The Wisconsin National Guard has not been activated but it is on alert.
"Plan for the worst, expect the best," Gov. Scott Walker explained to a jam-packed press conference this morning in the State Capitol.
It was the official roll-out of his broad rollback of collective bargaining rights for unionized government employees, part of his budget repair bill, seeking to resolve a $150 million shortfall in the next five months.
Walker said he was well aware that "some union leaders will try to incite their members."
The governor has contingency plans to take over the prisons, undoubtedly using the National Guard. Plans are also in place to staff intensive care facilities, should those employees walk out.
These contingency plans have been in the works "for months," Walker said this morning.
That is one reason local police and fire and the state patrol are exempt from the governor's far-reaching changes to collective bargaining by government employees in Wisconsin. He cannot account for local safety. Besides, he said, police and fire have a tradition of being treated different in practice and in statute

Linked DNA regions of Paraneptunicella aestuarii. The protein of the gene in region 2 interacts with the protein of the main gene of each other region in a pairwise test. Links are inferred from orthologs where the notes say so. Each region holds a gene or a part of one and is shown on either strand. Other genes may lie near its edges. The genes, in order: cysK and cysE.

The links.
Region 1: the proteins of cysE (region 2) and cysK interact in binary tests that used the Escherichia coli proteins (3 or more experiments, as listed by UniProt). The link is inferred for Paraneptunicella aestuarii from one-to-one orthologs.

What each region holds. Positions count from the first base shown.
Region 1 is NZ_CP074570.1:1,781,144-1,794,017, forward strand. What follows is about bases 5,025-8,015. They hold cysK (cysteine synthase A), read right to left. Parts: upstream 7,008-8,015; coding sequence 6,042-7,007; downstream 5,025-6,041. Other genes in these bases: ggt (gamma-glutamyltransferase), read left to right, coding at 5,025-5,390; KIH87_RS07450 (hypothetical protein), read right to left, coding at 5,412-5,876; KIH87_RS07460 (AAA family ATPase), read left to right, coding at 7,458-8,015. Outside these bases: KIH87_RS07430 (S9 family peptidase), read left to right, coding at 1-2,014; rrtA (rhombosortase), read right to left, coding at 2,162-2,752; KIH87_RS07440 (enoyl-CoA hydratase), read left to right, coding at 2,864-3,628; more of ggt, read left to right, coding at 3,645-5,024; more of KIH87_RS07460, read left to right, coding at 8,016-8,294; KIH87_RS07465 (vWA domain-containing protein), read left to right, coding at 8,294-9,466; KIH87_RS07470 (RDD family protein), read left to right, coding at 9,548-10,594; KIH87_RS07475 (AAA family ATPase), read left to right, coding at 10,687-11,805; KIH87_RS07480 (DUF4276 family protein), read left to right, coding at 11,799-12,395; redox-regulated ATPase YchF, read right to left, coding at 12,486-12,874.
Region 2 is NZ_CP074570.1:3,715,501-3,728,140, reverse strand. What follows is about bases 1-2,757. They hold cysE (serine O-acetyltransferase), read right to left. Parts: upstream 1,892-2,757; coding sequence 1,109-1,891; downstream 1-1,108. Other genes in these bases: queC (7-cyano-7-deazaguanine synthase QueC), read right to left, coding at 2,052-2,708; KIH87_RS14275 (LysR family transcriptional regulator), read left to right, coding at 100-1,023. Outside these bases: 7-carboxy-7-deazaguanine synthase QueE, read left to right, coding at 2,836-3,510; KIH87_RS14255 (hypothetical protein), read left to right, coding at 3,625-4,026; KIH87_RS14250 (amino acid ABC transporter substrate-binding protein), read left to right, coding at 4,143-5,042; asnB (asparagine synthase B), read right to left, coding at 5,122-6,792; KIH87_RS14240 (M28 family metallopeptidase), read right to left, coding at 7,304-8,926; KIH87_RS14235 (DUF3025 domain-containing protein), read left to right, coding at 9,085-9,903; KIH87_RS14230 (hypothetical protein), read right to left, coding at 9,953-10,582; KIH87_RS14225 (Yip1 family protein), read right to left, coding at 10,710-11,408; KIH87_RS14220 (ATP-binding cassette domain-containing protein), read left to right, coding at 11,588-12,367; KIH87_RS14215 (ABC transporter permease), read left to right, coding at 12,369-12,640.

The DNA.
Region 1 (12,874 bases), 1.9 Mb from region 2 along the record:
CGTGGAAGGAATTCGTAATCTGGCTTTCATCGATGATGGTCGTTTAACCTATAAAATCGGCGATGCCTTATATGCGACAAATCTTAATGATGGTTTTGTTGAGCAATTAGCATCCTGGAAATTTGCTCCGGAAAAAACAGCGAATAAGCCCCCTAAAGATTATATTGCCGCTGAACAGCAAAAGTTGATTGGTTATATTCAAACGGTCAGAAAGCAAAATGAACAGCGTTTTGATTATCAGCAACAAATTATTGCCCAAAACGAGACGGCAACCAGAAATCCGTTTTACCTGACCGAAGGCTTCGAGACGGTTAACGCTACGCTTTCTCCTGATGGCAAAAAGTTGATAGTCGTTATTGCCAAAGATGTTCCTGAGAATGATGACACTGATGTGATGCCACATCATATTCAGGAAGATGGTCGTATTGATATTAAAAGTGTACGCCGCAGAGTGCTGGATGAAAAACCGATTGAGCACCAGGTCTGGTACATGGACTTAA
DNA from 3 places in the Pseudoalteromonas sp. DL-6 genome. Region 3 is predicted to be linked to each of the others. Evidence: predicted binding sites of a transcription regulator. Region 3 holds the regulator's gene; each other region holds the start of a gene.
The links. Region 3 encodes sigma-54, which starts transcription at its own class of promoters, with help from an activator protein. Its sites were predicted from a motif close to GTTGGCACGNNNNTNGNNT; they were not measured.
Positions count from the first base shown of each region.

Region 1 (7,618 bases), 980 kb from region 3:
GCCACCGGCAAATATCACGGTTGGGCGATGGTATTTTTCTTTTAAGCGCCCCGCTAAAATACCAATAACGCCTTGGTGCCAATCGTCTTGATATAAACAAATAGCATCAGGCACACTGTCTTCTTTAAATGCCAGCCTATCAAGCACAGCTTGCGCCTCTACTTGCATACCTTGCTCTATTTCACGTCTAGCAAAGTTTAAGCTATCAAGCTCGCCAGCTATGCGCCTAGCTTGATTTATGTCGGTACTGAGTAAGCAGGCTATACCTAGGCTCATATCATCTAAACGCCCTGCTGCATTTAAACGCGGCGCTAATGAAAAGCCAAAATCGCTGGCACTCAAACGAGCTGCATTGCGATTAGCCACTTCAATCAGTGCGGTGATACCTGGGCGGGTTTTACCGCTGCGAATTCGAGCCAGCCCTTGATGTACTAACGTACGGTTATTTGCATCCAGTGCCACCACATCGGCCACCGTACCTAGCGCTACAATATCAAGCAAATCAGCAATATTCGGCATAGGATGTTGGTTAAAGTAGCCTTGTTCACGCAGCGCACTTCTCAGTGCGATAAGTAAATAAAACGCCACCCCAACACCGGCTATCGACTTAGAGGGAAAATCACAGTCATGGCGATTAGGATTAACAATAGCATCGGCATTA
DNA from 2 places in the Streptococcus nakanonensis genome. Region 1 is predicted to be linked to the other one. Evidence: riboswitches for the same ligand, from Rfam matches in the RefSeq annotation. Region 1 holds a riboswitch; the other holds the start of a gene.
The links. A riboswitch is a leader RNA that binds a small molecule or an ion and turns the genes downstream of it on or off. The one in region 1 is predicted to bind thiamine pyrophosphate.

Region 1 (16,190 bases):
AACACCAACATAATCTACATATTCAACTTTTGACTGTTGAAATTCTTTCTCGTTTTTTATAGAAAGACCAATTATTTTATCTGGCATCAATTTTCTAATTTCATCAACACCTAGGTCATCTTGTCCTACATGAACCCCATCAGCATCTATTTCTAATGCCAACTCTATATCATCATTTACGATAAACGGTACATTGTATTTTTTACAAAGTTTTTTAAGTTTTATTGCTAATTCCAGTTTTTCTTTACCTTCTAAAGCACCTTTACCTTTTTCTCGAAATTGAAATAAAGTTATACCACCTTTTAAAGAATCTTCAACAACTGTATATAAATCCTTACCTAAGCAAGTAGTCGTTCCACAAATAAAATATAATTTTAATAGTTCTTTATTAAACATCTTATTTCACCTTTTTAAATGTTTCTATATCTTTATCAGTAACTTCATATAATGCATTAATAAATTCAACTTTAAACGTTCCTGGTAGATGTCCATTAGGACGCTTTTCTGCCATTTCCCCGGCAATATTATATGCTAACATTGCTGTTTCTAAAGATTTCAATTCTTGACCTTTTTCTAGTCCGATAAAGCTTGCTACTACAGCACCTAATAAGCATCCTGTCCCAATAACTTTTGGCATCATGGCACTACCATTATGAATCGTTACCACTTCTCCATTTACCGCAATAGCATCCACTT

One of the provisions in his budget repair bill calls for the automatic dismissal of any employee with an unexcused absence of three days "or any employees participating in an organized action to stop or slow work if the governor has declared a state of emergency."
"I do expect the good and decent people who work for the State of Wisconsin to show up for work and do a great job," Walker said.
The governor's demeanor was firm and frank. Asked why he did not negotiate the changes with the union Walker gave two reasons:
- He has nothing to offer. "The state is broke."
- Contract negotiations have averaged 15 months in recent years. "We don't have that kind of time."
He cast the changes as a good deal for state employees in bad economic times, that the pension and health contributions are half the national average.
He said employees could offset the increases in pension and health insurance contributions by opting out of paying union dues. Indeed, his recommendations make it more difficult for the unions to collect dues.
He stressed that his package avoids layoffs or unpaid furloughs. "I don't want to see anyone being laid off in the state of Wisconsin."
But if the Legislature fails to act, "massive layoffs" will result. He put the number of state employees that would be laid off in such a situation at 6,000 over the course of the next biennium. More layoffs would result at the local government level, he said.
That put the onus on the Legislature to approve his plan. Many of them witnessed the press conference this morning, including Mark Pocan and Fred Risser.
He said he was elected to "be bold and aggressive." In the three months since his election - not even waiting to be inaugurated January 2 - Scott Walker has been that and more.
Push too hard and this governor could go for the complete union kill shot.